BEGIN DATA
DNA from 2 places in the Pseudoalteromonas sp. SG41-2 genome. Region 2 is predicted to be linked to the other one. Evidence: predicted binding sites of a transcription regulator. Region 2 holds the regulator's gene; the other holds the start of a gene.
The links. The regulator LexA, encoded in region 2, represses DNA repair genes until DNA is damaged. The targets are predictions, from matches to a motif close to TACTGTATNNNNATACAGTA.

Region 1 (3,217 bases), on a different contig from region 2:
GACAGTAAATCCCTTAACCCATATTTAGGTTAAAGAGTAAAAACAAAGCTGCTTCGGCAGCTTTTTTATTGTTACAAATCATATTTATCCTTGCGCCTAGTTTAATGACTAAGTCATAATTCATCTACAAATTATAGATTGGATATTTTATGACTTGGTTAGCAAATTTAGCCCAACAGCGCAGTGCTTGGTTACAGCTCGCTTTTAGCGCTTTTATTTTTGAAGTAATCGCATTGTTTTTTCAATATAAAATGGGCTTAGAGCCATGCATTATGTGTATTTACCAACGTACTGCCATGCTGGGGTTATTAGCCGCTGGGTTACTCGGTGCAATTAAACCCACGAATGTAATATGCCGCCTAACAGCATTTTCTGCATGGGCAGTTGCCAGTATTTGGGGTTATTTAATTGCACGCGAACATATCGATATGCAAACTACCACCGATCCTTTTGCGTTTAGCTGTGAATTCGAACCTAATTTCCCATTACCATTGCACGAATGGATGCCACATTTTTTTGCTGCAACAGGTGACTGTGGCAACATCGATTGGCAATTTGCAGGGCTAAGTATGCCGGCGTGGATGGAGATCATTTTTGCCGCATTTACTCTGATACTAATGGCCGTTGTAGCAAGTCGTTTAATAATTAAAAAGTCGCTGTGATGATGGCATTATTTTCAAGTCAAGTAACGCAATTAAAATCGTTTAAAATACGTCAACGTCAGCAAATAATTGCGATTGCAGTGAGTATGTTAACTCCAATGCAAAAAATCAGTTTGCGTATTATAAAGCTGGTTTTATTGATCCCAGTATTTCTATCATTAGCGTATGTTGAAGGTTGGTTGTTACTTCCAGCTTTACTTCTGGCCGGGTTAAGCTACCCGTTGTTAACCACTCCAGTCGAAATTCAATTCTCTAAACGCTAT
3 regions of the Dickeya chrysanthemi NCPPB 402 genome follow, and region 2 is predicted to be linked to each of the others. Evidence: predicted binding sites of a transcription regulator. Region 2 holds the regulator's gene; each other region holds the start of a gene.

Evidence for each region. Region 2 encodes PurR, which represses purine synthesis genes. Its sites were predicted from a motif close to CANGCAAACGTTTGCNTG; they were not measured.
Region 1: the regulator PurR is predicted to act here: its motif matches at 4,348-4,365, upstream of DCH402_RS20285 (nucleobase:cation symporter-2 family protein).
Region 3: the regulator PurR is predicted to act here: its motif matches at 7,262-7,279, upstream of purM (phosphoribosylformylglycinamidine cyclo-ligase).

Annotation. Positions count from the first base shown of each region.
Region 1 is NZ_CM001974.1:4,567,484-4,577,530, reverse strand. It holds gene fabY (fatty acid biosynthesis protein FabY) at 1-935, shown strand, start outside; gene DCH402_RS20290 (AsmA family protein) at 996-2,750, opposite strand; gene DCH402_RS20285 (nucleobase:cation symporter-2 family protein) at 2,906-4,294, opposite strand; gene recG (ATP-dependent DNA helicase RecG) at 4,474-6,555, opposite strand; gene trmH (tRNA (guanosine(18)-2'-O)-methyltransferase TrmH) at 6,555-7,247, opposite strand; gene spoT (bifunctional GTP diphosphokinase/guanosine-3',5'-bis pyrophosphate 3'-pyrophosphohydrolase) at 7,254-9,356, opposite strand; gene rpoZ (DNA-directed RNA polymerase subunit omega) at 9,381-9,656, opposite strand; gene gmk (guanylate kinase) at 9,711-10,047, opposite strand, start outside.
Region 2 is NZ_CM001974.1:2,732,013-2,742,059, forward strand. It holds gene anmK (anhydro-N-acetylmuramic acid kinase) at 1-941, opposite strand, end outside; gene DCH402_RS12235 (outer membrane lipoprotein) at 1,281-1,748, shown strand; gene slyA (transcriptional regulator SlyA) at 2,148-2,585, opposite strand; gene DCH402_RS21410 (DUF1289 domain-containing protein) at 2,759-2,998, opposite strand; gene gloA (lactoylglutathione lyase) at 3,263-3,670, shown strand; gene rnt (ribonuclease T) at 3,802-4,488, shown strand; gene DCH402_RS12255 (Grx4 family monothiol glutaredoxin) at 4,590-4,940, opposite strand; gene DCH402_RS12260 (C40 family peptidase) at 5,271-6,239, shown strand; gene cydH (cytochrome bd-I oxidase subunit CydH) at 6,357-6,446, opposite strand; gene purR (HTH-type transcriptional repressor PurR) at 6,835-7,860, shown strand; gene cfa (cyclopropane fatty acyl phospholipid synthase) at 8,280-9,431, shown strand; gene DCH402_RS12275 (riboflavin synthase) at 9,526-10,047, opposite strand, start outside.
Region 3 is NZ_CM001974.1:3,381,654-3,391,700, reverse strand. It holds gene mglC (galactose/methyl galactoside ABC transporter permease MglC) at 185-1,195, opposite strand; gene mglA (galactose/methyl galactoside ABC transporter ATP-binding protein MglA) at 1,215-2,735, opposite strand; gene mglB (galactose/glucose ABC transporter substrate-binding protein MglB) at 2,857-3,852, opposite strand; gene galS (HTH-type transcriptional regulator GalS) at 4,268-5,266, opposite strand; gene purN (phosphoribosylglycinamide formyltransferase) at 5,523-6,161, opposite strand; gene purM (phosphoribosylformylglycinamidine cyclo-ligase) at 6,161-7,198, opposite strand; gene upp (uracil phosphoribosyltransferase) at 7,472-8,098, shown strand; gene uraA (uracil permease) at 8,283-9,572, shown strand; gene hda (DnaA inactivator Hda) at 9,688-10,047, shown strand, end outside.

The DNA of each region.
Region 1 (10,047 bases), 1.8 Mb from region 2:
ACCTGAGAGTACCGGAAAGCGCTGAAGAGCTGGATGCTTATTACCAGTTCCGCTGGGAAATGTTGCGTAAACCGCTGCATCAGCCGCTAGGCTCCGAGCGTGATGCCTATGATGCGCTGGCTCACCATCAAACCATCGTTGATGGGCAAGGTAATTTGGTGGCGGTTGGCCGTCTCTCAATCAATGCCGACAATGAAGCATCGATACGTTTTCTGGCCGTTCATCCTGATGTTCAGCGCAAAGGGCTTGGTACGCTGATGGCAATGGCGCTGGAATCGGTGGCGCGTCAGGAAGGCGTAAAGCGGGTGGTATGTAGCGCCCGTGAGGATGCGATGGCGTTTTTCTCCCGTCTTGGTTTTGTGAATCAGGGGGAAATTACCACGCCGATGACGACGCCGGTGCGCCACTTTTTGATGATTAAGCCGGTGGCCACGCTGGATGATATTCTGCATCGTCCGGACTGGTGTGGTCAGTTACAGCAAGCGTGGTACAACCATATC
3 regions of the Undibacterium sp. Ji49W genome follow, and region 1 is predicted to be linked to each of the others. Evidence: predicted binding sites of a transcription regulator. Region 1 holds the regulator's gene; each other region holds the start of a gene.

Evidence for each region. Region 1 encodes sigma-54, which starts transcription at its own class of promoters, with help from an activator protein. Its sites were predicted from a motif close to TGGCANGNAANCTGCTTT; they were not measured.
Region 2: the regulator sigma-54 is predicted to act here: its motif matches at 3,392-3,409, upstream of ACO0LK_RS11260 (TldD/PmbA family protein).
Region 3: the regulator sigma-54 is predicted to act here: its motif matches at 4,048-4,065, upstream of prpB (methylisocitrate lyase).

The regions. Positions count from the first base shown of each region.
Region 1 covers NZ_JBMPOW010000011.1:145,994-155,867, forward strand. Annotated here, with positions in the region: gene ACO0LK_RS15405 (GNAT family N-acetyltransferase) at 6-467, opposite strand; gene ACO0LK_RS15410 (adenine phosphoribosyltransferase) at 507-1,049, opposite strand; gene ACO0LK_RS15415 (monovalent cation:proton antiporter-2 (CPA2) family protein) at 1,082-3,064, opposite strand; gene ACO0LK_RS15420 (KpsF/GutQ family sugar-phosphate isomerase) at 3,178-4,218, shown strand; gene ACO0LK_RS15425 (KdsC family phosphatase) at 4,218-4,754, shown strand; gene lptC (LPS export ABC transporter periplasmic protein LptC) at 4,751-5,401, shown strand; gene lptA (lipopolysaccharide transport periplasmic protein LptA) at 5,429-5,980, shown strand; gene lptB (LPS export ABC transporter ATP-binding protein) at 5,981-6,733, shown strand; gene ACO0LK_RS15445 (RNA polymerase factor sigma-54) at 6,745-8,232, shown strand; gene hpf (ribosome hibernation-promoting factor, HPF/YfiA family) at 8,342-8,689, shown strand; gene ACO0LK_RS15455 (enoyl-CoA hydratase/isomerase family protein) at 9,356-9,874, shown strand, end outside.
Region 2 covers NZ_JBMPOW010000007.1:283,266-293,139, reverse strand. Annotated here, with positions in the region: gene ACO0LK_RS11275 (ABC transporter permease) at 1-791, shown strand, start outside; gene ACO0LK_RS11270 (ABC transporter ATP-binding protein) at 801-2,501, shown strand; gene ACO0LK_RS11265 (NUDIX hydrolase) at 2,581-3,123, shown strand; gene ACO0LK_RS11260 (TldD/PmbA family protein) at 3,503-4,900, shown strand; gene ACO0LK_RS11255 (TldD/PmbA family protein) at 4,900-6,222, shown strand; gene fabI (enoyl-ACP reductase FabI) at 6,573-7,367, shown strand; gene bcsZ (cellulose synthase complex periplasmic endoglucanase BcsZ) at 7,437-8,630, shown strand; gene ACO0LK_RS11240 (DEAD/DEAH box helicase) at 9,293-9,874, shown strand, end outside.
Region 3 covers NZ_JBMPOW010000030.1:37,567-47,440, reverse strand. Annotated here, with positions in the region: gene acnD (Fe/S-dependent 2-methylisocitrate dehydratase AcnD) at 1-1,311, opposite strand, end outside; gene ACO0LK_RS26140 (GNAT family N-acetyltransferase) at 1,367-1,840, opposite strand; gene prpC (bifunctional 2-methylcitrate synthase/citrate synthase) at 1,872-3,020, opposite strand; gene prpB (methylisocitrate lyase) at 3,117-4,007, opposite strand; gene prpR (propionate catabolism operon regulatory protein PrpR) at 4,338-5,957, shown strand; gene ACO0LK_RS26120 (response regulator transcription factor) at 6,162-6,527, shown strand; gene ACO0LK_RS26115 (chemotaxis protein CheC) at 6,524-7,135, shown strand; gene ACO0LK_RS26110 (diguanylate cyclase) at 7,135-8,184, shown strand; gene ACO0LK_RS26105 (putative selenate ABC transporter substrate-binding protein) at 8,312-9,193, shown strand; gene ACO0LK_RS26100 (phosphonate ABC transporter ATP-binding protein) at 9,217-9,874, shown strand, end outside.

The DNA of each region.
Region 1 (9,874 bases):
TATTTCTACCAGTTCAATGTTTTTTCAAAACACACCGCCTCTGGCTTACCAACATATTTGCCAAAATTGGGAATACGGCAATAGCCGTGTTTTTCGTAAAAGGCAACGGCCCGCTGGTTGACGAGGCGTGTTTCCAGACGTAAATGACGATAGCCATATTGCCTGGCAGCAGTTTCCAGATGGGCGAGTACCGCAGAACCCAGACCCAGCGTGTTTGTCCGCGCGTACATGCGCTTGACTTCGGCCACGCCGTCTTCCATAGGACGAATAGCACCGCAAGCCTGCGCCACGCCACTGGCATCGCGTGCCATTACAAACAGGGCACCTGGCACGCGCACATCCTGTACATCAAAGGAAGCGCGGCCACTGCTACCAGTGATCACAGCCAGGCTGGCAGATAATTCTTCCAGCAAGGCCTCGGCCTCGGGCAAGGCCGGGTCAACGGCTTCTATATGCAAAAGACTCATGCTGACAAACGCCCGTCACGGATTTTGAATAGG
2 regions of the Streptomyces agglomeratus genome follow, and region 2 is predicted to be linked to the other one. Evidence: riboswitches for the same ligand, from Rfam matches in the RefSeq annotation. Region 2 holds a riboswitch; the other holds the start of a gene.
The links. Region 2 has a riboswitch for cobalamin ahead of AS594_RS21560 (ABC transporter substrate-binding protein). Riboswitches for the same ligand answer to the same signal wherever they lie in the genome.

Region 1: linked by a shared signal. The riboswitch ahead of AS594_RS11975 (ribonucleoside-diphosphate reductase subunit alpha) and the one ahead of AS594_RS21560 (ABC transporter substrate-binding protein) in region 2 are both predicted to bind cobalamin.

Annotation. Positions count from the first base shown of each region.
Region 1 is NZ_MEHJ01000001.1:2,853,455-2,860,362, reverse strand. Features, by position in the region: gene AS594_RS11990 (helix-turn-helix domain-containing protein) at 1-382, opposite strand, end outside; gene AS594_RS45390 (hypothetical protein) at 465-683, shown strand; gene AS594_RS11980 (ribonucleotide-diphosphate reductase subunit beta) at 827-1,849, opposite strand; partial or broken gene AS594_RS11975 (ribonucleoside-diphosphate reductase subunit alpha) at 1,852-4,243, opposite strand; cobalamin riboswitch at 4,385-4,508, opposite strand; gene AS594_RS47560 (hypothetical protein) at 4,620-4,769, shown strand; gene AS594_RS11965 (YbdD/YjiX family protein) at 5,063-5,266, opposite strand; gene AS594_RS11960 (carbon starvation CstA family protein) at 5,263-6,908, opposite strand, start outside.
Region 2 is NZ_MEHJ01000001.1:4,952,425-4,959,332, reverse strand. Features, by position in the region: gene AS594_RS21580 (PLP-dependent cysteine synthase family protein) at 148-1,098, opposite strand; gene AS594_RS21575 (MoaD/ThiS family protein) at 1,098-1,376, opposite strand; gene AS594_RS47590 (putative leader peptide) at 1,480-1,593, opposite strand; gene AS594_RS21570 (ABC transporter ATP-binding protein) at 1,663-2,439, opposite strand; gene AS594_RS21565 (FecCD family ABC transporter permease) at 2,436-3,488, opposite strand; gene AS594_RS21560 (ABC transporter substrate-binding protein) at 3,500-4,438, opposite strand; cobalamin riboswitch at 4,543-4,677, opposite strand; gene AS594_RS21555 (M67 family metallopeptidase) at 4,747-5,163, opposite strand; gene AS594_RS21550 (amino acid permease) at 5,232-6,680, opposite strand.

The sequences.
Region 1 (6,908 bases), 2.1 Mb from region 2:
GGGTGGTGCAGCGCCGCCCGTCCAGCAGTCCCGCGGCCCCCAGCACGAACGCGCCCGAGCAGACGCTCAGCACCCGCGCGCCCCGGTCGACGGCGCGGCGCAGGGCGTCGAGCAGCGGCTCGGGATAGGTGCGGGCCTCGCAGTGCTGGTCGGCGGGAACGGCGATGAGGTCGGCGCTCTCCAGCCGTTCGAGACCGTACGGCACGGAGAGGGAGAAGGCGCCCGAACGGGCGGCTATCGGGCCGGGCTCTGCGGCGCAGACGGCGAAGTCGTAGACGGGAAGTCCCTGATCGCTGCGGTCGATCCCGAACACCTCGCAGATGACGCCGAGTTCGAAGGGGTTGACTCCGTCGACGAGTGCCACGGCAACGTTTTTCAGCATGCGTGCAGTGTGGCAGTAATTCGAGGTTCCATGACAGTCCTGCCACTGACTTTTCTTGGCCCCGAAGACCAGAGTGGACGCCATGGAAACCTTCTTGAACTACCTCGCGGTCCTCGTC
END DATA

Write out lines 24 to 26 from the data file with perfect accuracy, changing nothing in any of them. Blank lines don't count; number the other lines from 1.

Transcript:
The DNA of each region.
Region 1 (9,874 bases):
TATTTCTACCAGTTCAATGTTTTTTCAAAACACACCGCCTCTGGCTTACCAACATATTTGCCAAAATTGGGAATACGGCAATAGCCGTGTTTTTCGTAAAAGGCAACGGCCCGCTGGTTGACGAGGCGTGTTTCCAGACGTAAATGACGATAGCCATATTGCCTGGCAGCAGTTTCCAGATGGGCGAGTACCGCAGAACCCAGACCCAGCGTGTTTGTCCGCGCGTACATGCGCTTGACTTCGGCCACGCCGTCTTCCATAGGACGAATAGCACCGCAAGCCTGCGCCACGCCACTGGCATCGCGTGCCATTACAAACAGGGCACCTGGCACGCGCACATCCTGTACATCAAAGGAAGCGCGGCCACTGCTACCAGTGATCACAGCCAGGCTGGCAGATAATTCTTCCAGCAAGGCCTCGGCCTCGGGCAAGGCCGGGTCAACGGCTTCTATATGCAAAAGACTCATGCTGACAAACGCCCGTCACGGATTTTGAATAGG